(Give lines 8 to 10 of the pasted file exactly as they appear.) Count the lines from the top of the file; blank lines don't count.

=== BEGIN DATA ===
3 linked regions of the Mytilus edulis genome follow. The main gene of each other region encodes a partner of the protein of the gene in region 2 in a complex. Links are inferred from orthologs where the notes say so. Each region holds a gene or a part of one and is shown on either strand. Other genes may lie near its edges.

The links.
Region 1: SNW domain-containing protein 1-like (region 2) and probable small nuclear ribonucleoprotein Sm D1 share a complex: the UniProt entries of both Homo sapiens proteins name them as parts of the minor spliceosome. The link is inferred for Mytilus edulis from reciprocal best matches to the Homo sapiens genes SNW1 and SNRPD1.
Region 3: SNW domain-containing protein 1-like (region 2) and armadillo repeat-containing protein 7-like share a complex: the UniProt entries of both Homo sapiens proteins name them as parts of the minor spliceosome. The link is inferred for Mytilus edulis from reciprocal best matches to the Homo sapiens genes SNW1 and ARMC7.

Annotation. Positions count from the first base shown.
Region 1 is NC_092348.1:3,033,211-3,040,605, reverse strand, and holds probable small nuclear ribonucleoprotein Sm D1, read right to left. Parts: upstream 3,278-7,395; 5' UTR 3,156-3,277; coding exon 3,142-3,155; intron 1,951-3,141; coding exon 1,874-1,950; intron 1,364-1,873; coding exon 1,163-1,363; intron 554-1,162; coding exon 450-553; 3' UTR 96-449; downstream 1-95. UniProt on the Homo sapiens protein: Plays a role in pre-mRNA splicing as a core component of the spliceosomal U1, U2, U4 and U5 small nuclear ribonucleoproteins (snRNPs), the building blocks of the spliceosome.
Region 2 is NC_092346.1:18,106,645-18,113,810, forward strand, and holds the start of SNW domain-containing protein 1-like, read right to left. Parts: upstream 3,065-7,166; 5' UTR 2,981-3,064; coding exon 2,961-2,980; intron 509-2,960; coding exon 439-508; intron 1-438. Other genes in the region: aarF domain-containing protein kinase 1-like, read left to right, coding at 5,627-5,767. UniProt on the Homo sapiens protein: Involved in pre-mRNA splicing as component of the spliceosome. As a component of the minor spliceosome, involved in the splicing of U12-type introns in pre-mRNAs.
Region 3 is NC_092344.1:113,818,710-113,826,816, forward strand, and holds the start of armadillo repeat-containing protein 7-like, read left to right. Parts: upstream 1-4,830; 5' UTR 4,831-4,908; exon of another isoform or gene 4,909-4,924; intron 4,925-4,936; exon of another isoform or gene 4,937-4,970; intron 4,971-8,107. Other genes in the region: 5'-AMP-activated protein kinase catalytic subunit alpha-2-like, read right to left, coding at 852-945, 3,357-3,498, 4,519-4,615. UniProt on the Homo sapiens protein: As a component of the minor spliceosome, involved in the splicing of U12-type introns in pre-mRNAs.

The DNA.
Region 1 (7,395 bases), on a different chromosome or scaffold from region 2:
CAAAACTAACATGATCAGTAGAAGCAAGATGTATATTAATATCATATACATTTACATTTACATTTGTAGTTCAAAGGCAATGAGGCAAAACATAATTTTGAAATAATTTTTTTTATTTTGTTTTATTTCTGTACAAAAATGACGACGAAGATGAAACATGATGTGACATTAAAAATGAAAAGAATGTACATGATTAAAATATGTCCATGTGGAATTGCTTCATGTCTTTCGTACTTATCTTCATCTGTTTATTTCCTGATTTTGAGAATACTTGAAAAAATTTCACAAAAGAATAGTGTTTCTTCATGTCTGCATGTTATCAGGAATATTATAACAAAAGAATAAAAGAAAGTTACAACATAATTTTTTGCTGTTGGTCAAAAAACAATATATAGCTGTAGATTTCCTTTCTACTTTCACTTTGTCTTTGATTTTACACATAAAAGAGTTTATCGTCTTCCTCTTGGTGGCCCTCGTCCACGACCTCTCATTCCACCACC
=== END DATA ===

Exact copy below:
Region 3 is NC_092344.1:113,818,710-113,826,816, forward strand, and holds the start of armadillo repeat-containing protein 7-like, read left to right. Parts: upstream 1-4,830; 5' UTR 4,831-4,908; exon of another isoform or gene 4,909-4,924; intron 4,925-4,936; exon of another isoform or gene 4,937-4,970; intron 4,971-8,107. Other genes in the region: 5'-AMP-activated protein kinase catalytic subunit alpha-2-like, read right to left, coding at 852-945, 3,357-3,498, 4,519-4,615. UniProt on the Homo sapiens protein: As a component of the minor spliceosome, involved in the splicing of U12-type introns in pre-mRNAs.

The DNA.
Region 1 (7,395 bases), on a different chromosome or scaffold from region 2: